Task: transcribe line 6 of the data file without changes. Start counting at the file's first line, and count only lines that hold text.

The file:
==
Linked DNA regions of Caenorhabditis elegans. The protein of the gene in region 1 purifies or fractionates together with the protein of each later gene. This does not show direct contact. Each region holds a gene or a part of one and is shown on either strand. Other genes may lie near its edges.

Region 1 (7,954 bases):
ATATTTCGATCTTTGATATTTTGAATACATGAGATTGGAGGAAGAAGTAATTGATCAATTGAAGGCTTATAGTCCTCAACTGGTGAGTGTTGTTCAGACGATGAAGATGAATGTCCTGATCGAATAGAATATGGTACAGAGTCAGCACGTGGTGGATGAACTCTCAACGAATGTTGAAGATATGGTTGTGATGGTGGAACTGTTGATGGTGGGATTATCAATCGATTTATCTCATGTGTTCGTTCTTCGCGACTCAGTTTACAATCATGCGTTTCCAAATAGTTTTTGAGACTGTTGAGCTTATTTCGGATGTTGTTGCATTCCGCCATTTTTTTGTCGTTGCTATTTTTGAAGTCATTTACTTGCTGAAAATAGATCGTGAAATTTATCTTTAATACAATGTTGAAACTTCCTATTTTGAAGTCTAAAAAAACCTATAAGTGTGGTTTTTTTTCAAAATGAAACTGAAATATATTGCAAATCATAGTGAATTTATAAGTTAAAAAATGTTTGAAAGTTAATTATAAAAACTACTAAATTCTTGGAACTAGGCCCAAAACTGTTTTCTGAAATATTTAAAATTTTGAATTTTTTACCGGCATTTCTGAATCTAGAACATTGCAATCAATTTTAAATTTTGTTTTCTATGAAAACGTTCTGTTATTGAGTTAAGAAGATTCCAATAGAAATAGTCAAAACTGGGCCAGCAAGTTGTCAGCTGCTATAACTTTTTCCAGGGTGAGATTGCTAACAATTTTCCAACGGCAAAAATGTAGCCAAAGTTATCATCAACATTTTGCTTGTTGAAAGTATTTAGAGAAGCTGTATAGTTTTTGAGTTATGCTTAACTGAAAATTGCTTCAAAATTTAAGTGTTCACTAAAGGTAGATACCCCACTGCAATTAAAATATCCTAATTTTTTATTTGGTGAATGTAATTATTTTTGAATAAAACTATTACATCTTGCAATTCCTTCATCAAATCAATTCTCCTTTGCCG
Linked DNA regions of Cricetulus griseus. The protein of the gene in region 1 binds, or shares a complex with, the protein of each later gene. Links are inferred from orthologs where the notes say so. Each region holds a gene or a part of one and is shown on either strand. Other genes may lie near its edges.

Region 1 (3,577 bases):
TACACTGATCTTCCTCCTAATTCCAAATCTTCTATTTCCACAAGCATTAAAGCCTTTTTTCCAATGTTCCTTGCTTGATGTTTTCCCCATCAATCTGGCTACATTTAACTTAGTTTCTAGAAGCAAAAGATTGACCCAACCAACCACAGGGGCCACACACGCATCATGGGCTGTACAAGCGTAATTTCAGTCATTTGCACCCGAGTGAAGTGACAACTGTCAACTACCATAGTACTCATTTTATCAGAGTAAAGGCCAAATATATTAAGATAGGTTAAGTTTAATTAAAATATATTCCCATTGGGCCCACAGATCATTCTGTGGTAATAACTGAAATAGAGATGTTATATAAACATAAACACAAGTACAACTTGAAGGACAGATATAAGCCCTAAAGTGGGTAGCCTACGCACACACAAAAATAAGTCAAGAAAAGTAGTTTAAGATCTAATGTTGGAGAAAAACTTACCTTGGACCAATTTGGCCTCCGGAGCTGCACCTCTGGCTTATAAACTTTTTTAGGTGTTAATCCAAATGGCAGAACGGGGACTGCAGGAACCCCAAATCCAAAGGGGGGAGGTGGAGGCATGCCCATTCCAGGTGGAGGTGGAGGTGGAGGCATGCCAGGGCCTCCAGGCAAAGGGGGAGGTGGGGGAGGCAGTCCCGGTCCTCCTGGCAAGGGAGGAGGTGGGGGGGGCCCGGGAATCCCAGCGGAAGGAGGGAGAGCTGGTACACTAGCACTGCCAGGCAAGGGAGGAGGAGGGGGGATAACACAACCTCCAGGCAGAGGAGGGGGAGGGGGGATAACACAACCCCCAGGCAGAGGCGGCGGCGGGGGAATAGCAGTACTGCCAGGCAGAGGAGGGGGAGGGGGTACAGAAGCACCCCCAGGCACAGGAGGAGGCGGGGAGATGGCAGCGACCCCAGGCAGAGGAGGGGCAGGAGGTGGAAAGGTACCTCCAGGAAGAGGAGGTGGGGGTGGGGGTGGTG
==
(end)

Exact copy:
TACACTGATCTTCCTCCTAATTCCAAATCTTCTATTTCCACAAGCATTAAAGCCTTTTTTCCAATGTTCCTTGCTTGATGTTTTCCCCATCAATCTGGCTACATTTAACTTAGTTTCTAGAAGCAAAAGATTGACCCAACCAACCACAGGGGCCACACACGCATCATGGGCTGTACAAGCGTAATTTCAGTCATTTGCACCCGAGTGAAGTGACAACTGTCAACTACCATAGTACTCATTTTATCAGAGTAAAGGCCAAATATATTAAGATAGGTTAAGTTTAATTAAAATATATTCCCATTGGGCCCACAGATCATTCTGTGGTAATAACTGAAATAGAGATGTTATATAAACATAAACACAAGTACAACTTGAAGGACAGATATAAGCCCTAAAGTGGGTAGCCTACGCACACACAAAAATAAGTCAAGAAAAGTAGTTTAAGATCTAATGTTGGAGAAAAACTTACCTTGGACCAATTTGGCCTCCGGAGCTGCACCTCTGGCTTATAAACTTTTTTAGGTGTTAATCCAAATGGCAGAACGGGGACTGCAGGAACCCCAAATCCAAAGGGGGGAGGTGGAGGCATGCCCATTCCAGGTGGAGGTGGAGGTGGAGGCATGCCAGGGCCTCCAGGCAAAGGGGGAGGTGGGGGAGGCAGTCCCGGTCCTCCTGGCAAGGGAGGAGGTGGGGGGGGCCCGGGAATCCCAGCGGAAGGAGGGAGAGCTGGTACACTAGCACTGCCAGGCAAGGGAGGAGGAGGGGGGATAACACAACCTCCAGGCAGAGGAGGGGGAGGGGGGATAACACAACCCCCAGGCAGAGGCGGCGGCGGGGGAATAGCAGTACTGCCAGGCAGAGGAGGGGGAGGGGGTACAGAAGCACCCCCAGGCACAGGAGGAGGCGGGGAGATGGCAGCGACCCCAGGCAGAGGAGGGGCAGGAGGTGGAAAGGTACCTCCAGGAAGAGGAGGTGGGGGTGGGGGTGGTG